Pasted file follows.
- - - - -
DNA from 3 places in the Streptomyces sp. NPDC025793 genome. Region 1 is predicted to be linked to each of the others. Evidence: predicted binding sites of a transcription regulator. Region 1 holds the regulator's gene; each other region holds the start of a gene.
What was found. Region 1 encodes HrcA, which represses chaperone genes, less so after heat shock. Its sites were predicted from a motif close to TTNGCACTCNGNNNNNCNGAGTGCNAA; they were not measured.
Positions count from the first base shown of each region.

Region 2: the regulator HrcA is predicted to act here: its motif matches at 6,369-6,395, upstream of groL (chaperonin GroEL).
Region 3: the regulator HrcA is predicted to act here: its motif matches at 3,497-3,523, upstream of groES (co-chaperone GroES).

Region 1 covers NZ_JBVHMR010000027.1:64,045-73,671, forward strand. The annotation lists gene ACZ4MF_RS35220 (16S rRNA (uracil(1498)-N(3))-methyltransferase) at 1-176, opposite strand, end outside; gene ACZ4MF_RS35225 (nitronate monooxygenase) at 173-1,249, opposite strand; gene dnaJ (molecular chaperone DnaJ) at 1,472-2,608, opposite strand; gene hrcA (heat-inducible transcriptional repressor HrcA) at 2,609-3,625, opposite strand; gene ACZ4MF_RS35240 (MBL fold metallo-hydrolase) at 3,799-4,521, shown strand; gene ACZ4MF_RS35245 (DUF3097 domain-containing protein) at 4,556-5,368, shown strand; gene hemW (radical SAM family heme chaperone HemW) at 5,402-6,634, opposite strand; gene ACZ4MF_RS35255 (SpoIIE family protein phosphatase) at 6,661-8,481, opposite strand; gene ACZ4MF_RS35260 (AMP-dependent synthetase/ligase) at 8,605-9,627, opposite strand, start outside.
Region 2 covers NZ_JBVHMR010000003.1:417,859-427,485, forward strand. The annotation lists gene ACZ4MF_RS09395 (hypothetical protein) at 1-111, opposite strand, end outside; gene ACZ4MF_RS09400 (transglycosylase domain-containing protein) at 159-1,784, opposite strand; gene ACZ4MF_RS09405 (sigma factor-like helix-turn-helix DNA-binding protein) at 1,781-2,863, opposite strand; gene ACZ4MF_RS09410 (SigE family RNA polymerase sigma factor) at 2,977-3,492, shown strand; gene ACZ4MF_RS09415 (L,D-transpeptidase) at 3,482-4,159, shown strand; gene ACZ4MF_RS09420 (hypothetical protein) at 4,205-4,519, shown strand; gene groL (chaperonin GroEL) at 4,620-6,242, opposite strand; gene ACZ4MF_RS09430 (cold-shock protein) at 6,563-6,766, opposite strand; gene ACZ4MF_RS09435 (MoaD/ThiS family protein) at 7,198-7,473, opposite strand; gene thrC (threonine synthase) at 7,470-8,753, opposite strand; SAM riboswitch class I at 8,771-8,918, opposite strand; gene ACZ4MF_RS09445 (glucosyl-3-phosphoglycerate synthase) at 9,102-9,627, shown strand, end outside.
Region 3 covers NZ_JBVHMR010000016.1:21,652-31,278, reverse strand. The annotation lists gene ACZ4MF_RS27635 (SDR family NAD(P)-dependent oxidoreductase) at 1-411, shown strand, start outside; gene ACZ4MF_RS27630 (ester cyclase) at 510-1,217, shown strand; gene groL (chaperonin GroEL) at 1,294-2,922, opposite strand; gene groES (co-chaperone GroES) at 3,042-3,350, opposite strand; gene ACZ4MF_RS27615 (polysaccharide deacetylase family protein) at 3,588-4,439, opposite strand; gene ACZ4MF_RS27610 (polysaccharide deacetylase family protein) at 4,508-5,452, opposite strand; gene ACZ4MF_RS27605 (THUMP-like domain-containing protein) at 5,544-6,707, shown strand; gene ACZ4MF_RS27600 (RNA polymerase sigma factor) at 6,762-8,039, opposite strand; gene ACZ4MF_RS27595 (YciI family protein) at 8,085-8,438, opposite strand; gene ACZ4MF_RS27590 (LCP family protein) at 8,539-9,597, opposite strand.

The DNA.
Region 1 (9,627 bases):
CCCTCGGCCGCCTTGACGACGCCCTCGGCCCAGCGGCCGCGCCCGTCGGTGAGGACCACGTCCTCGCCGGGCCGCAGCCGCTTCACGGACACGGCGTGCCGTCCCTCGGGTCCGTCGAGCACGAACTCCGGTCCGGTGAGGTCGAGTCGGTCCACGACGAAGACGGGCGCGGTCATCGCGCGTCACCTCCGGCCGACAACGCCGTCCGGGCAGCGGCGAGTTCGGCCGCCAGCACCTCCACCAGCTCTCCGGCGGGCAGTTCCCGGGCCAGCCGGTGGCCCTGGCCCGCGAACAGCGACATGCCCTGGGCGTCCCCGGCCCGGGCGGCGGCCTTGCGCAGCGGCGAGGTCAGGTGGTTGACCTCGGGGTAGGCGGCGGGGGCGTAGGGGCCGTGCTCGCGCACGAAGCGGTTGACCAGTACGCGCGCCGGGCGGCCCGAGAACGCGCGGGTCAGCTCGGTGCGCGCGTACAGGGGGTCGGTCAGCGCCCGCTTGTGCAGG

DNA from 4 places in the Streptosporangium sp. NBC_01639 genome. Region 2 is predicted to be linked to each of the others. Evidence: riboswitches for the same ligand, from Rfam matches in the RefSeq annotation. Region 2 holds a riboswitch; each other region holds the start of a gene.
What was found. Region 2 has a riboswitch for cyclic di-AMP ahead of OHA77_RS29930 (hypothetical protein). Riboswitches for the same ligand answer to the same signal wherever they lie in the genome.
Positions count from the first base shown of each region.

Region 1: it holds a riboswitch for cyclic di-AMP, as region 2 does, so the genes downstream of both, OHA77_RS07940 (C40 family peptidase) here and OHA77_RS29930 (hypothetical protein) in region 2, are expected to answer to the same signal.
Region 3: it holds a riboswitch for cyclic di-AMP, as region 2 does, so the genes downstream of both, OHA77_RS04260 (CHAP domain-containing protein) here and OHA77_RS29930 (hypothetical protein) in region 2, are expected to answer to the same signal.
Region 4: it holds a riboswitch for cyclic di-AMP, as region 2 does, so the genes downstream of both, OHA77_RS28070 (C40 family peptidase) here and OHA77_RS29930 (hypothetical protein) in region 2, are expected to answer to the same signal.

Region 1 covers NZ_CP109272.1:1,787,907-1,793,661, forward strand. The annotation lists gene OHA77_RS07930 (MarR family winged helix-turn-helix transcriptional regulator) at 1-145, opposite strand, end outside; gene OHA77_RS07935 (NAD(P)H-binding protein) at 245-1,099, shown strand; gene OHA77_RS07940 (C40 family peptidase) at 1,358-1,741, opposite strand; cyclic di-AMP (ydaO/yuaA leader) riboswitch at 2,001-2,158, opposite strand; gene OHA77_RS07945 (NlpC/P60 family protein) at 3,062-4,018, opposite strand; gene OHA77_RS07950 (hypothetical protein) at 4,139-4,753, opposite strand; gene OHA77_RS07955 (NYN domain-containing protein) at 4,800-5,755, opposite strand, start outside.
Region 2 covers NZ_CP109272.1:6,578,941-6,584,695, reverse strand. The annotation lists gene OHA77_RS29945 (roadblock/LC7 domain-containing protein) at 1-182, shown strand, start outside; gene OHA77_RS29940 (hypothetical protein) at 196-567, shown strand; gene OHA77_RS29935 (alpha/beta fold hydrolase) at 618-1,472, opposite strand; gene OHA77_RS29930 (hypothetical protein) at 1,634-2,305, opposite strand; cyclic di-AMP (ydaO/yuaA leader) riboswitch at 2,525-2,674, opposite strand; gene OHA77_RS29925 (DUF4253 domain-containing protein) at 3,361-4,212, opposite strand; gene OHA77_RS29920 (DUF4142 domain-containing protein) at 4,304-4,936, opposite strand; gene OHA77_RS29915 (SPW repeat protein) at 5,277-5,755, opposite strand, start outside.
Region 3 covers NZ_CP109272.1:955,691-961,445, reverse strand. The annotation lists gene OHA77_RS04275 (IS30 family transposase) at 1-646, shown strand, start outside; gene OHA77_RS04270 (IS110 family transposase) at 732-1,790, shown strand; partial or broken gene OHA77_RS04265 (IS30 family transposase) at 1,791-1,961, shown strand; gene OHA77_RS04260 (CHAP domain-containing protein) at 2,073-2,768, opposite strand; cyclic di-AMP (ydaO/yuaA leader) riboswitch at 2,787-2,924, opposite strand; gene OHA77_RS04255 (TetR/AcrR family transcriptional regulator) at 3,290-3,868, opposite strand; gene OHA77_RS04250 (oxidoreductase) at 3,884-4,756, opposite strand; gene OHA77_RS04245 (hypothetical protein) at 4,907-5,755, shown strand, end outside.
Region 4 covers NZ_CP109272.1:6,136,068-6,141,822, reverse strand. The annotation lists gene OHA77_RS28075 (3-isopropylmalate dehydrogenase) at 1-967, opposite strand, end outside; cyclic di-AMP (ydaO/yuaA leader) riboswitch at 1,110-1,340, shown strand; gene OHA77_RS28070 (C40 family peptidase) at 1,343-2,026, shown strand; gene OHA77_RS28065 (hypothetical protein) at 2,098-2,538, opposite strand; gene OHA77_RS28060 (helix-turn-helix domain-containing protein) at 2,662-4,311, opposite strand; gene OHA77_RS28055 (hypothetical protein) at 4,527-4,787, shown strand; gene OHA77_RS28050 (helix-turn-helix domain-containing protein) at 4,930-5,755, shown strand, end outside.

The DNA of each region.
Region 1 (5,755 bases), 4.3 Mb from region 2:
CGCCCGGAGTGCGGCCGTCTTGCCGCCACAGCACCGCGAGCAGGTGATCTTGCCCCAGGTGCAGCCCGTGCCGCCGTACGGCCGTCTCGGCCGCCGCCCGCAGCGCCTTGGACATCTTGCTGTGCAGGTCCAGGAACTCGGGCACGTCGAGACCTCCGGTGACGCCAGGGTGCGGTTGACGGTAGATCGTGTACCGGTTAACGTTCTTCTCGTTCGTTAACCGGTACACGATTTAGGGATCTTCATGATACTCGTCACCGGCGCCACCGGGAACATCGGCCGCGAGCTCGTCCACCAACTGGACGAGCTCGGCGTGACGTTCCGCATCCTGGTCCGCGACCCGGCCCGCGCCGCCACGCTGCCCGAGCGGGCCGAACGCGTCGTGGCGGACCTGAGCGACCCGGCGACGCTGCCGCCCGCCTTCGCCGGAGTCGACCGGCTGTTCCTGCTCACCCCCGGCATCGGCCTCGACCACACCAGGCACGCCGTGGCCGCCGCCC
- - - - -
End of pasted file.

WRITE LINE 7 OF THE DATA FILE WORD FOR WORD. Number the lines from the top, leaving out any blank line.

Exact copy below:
Region 2 covers NZ_JBVHMR010000003.1:417,859-427,485, forward strand. The annotation lists gene ACZ4MF_RS09395 (hypothetical protein) at 1-111, opposite strand, end outside; gene ACZ4MF_RS09400 (transglycosylase domain-containing protein) at 159-1,784, opposite strand; gene ACZ4MF_RS09405 (sigma factor-like helix-turn-helix DNA-binding protein) at 1,781-2,863, opposite strand; gene ACZ4MF_RS09410 (SigE family RNA polymerase sigma factor) at 2,977-3,492, shown strand; gene ACZ4MF_RS09415 (L,D-transpeptidase) at 3,482-4,159, shown strand; gene ACZ4MF_RS09420 (hypothetical protein) at 4,205-4,519, shown strand; gene groL (chaperonin GroEL) at 4,620-6,242, opposite strand; gene ACZ4MF_RS09430 (cold-shock protein) at 6,563-6,766, opposite strand; gene ACZ4MF_RS09435 (MoaD/ThiS family protein) at 7,198-7,473, opposite strand; gene thrC (threonine synthase) at 7,470-8,753, opposite strand; SAM riboswitch class I at 8,771-8,918, opposite strand; gene ACZ4MF_RS09445 (glucosyl-3-phosphoglycerate synthase) at 9,102-9,627, shown strand, end outside.